Balayage, I’m sure many of you have heard of this color term by now. I know I have heard it being used from just about everyone, even though they aren’t even sure what it is or means. So here’s a little background about what it means, how to do it, and decide if it’s the right color technique for you and your hair.
The French word Balayage, literally translates to “sweeping”. When done correctly a colorist will take a small section of hair sweeping color on the top of the hair’s surface. Then, he/she uses a paddle to apply more color toward the bottom/ends. This method of lightening the ends gives the colorist more control. Balayage creates the most natural-looking results because the colorist paints on the highlights by hand, and can scatter them throughout your hair in a more truly “sunkissed” and haphazard pattern.
If your looking for more of a grown out effect like we often see on numerous celebrities, fashion and makeup bloggers, then you would want to lean more towards getting a balayage ombre. This technique is extremely popular not only because it looks natural, but since the grow out at the roots isn’t as obvious, you can wait a litter longer before getting a touch up. Foils usually require a visit to the salon every six weeks, but with balayage ombre, a client can go eight weeks or even a little longer.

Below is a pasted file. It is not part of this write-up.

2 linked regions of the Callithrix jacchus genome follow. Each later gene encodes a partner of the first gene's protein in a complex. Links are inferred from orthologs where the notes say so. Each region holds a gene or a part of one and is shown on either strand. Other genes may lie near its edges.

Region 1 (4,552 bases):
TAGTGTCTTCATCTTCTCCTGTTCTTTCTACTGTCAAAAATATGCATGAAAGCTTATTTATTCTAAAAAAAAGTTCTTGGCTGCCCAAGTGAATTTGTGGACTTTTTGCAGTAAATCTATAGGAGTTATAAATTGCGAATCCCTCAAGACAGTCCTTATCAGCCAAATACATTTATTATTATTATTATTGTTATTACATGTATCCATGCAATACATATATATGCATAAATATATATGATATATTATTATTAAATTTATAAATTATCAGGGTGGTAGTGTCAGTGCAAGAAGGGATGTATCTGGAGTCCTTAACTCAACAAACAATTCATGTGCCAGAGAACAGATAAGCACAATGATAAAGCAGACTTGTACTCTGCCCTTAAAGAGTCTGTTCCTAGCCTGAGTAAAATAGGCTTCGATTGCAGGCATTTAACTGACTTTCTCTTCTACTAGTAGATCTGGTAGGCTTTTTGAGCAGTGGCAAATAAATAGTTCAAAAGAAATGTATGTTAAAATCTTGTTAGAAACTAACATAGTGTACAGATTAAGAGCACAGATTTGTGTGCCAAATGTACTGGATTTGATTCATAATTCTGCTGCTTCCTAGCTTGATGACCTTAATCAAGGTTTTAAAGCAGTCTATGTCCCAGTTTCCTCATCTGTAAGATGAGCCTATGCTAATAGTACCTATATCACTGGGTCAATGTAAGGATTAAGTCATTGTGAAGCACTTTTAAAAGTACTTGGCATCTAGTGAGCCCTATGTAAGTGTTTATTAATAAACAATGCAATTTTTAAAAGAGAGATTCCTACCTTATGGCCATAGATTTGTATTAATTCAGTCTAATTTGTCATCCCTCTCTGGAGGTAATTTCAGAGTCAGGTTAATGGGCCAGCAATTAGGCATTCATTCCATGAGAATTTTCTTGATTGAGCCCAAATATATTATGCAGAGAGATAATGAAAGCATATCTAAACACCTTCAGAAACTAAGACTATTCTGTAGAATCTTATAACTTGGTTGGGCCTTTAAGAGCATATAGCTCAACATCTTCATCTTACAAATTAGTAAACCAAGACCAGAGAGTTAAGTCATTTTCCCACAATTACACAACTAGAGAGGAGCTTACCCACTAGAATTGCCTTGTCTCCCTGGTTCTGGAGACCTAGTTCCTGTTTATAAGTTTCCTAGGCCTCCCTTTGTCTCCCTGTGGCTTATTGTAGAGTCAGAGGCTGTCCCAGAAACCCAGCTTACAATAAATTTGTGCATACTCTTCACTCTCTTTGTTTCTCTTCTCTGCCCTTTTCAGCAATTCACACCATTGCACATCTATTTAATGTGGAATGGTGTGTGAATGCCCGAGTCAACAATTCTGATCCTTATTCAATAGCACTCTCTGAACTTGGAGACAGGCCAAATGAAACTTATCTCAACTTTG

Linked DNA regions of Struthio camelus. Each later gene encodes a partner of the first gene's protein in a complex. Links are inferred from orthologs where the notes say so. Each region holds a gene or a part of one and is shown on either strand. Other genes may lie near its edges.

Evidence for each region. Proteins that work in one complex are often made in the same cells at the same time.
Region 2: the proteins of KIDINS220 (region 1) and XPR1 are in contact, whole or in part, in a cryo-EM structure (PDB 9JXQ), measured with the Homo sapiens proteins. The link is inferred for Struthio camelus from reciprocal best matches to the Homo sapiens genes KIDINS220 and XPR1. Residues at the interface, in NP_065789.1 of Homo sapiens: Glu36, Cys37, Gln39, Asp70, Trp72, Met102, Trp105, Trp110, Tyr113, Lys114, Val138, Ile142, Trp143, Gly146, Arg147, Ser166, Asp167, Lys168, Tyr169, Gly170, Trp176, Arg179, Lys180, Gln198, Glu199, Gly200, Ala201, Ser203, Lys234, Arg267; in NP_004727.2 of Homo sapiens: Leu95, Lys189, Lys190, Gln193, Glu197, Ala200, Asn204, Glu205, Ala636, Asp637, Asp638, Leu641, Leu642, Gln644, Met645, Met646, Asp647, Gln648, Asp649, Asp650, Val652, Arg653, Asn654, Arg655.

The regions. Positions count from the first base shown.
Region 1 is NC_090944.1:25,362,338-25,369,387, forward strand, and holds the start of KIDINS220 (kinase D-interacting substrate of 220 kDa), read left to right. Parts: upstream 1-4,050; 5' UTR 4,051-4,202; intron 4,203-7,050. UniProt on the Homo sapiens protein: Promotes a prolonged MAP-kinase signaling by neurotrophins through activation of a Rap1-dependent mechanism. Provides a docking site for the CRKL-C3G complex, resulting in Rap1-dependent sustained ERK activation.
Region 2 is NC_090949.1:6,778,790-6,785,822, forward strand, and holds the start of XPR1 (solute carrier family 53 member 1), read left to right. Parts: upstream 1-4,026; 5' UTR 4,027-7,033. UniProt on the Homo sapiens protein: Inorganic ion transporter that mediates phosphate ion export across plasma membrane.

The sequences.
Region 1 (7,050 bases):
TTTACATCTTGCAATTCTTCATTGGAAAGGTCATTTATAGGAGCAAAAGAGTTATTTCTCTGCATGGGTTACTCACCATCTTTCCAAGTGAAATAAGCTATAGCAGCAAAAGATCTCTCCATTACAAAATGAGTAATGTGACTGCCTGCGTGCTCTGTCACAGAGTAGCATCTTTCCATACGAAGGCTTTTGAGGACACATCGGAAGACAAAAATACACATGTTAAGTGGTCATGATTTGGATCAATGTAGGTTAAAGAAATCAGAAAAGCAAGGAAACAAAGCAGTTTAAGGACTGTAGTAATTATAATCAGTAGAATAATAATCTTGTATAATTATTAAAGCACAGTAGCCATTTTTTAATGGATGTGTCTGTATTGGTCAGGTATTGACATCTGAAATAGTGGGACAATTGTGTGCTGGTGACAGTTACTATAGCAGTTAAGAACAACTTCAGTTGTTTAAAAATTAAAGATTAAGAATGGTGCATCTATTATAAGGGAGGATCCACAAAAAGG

Balayage and/or balayge ombre can be done on any hair color. However, if it is done on brown or black hair, it will take multiple sessions in order to get the balayage ombre pieces to a level 8 (dark blonde) or higher. Darker hair colors have stronger orange/red pigments which are very difficult to pull out. This is why you often see colorists isolate every painted section with foils or cellophane to help create heat induction from the foil that allows the lightener to lift higher in a concentrated area. Because the pigment is stronger in brown and black hair, clients need to be re-toned every 6 weeks to prevent the hair from looking brassy. The brassy color is the hairs true pigment color resurfacing and becoming more predominant from the toner slowly rinsing out with each wash.
No matter which style you choose, balayage or balayage ombre, neither is going out of style anytime soon. There are so many different variations of each, that possibilities of style and shades are almost endless. Either way, I personally feel that you can’t go wrong with either one. The best part of all, is that since both balayage and balayage ombre are both freehand techniques, even if you used the exact same formulation on two people, they always look different since no head of hair is identical to one another.
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